The Golden Notebook is Lessing’s best-known work, regarded as an emancipating classic by feminists.
Doris Lessing, one of Britain’s most-influential authors and a Nobel Literature laureate, has died at 94, her family said Sunday.
From a lifetime of writing came more than 80 books, including poetry, two operas, short stories, plays and non-fiction. In 2007, the 88-year-old Lessing became the oldest recipient of the Nobel Prize and only the 11th woman to win the award.
The Swedish Academy described her as “that epicist of the female experience, who with scepticism, fire and visionary power has subjected a divided civilisation to scrutiny.” Nicholas Pearson, her editor at HarperCollins, said: “Doris’s long life and career was a great gift to world literature,” the Press Association reported.
“Probably she’ll be most remembered for The Golden Notebook which became a handbook to a whole generation, but her many books have spoken to us in so many various ways,” Pearson continued.
Published in 1962, The Golden Notebook is Lessing’s best-known work, regarded as an emancipating classic by feminists.
“Even in very old age she was always intellectually restless, reinventing herself, curious about the changing world around us, always completely inspirational. We’ll miss her hugely,” Pearson said.
Lessing was born on October 22, 1919, in Kermanshah, Iran, where her father, British colonial officer Alfred Cook Taylor, worked for the Bank of Persia. When she was 3, the family settled in southern Rhodesia (now Zimbabwe).
Her mother, a nurse of Scottish-Irish descent, made sure that a steady supply of childrens’ books was shipped to the former colony so that Doris would not get bored.
“I was reading all the time,” she said of her years in Africa.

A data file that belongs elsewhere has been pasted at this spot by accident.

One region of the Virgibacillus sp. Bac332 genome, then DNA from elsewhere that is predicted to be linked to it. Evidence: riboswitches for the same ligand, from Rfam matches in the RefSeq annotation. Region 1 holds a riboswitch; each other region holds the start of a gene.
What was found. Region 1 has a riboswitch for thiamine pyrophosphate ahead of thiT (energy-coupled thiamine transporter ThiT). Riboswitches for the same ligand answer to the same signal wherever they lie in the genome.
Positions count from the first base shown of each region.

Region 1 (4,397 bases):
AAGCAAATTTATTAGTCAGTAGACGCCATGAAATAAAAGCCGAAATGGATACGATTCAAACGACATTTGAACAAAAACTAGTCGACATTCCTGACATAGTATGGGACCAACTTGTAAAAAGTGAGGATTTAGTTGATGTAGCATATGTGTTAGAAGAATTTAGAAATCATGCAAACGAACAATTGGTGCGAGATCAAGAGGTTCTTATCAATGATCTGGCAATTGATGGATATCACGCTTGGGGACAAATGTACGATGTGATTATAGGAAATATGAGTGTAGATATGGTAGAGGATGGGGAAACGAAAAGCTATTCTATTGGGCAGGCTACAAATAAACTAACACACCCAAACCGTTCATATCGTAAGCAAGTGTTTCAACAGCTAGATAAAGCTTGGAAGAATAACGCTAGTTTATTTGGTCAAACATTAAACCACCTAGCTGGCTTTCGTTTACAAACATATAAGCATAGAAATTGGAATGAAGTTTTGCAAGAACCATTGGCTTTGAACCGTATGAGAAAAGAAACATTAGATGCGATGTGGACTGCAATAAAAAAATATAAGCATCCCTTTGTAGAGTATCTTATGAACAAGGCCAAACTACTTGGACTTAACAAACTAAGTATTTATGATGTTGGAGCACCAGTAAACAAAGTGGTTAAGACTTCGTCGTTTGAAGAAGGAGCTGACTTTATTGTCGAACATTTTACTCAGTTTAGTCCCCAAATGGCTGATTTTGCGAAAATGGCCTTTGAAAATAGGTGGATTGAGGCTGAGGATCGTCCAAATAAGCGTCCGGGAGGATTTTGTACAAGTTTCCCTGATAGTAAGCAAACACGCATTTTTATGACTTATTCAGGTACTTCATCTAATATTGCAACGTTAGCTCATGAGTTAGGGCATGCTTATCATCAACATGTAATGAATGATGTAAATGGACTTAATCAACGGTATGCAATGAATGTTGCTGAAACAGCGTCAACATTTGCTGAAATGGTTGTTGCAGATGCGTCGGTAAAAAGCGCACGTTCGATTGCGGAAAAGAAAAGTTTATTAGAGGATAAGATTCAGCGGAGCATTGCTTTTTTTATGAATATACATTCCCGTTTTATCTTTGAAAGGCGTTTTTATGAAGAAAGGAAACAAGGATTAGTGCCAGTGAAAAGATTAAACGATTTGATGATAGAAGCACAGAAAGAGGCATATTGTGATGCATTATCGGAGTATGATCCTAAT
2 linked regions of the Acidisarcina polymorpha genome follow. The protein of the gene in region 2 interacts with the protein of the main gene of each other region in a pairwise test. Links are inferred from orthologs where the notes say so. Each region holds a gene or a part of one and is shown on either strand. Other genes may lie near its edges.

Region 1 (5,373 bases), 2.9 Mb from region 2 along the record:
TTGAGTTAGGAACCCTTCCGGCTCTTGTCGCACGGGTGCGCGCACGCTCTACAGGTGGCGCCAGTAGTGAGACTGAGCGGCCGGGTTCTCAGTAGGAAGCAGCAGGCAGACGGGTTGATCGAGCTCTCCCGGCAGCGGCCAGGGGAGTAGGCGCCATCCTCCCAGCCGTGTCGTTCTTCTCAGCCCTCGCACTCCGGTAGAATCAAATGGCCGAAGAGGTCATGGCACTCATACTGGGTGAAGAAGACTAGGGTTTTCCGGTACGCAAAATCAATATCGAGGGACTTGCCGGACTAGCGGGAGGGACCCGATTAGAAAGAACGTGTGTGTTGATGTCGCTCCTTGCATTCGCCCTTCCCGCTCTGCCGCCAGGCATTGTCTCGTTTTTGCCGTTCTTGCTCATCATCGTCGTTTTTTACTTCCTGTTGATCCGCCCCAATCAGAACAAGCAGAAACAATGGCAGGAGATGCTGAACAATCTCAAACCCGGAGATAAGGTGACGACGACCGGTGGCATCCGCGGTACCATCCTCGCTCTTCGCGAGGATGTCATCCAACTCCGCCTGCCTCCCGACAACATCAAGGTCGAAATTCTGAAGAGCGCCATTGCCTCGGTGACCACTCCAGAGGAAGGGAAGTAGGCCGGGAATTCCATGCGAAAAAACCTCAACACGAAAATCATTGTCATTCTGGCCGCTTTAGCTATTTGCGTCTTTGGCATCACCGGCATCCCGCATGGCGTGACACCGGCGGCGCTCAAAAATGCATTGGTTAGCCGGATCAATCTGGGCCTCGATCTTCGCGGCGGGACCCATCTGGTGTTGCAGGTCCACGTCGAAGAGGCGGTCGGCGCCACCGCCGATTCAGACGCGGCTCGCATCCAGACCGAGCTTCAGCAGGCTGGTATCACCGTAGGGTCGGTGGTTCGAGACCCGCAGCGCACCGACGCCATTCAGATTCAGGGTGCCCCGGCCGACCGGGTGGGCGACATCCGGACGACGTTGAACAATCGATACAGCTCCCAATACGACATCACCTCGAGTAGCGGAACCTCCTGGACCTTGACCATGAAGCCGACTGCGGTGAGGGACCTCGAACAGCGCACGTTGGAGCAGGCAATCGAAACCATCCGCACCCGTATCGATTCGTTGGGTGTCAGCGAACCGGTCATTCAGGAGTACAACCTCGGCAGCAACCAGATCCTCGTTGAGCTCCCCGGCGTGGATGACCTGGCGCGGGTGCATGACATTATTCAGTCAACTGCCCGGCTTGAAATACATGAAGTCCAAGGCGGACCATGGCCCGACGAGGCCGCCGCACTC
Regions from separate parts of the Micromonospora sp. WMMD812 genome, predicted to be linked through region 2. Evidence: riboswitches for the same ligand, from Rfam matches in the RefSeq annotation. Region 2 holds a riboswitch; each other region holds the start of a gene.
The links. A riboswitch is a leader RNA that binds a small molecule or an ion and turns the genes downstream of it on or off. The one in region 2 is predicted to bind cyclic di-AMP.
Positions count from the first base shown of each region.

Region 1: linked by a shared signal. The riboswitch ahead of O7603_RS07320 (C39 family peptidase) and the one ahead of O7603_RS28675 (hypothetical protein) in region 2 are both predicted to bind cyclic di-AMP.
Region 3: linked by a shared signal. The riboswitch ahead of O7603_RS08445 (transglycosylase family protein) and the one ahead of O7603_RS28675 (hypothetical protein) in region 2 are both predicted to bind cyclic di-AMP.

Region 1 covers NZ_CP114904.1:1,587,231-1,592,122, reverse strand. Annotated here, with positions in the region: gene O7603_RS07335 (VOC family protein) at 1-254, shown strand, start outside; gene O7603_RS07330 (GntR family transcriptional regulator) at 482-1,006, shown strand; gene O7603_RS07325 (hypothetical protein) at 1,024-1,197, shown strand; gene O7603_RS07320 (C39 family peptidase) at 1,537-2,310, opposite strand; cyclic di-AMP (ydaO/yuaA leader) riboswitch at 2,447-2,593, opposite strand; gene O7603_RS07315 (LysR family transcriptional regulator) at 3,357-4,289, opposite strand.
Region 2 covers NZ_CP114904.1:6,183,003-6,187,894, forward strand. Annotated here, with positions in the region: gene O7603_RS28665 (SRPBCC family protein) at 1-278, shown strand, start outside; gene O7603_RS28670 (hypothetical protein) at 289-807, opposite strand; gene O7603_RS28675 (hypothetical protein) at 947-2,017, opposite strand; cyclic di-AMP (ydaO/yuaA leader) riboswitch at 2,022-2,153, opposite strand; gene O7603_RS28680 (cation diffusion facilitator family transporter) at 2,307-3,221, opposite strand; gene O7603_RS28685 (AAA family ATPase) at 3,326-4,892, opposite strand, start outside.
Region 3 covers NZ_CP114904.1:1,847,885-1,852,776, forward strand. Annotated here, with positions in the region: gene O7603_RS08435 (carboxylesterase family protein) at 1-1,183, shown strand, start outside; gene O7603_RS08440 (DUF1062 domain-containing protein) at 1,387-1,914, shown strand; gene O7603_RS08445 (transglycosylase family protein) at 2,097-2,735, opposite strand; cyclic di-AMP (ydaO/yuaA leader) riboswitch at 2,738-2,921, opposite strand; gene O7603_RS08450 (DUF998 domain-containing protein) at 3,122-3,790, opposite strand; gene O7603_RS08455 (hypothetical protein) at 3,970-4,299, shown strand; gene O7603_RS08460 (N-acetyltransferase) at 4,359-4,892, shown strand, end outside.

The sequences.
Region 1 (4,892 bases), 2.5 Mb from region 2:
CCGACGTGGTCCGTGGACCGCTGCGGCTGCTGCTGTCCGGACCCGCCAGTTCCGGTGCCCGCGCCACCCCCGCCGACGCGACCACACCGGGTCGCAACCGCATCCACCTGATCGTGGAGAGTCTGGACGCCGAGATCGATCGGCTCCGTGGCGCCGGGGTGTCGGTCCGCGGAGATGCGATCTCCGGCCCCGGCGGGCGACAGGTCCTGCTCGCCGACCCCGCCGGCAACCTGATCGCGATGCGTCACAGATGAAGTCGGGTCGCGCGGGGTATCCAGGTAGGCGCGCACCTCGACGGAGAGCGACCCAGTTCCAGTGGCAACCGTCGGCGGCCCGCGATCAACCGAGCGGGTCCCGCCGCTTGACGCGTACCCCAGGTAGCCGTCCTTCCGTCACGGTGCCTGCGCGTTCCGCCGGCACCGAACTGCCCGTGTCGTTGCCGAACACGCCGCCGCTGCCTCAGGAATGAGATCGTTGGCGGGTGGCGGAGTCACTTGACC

From her early novels about her youth in colonial Africa, to feminism, politics and her later fascination with the limits of consciousness, Lessing never flinched from depicting uncomfortable truths while displaying an unshakeable belief in human progress.
Her first novel, The Grass Is Singing (1950), is about a woman trapped in a doomed marriage in a troubled country, a stinging critique of racial politics in the former Rhodesia.
Lessing left Rhodesia at around the time the novel was published, settling in London where she began the autobiographical Children of Violence sequence, which explored the developing consciousness of her heroine, Martha Quest.
In 1939, she married Frank Charles Wisdom, with whom she had two children.
The couple divorced in 1943, and two years later, the author married Gottfried Lessing, a German Jewish immigrant she met in Marxist circles in London.
She and Gottfried, whose family name she has kept, had a son, Peter, who lived with the author in London until she died.
Asked why she kept Lessing’s name, she told once DPA, with typical humour: “There are quite a few writers called Taylor, don’t forget.
And Wisdom would have been asking for trouble. So I, as a little colonial girl, attached myself to that great German tradition.” In 1999, she famously declined being made a Dame of the British Empire — “because the empire no longer exists” — and accepted the alternative title of Companion of Honour instead.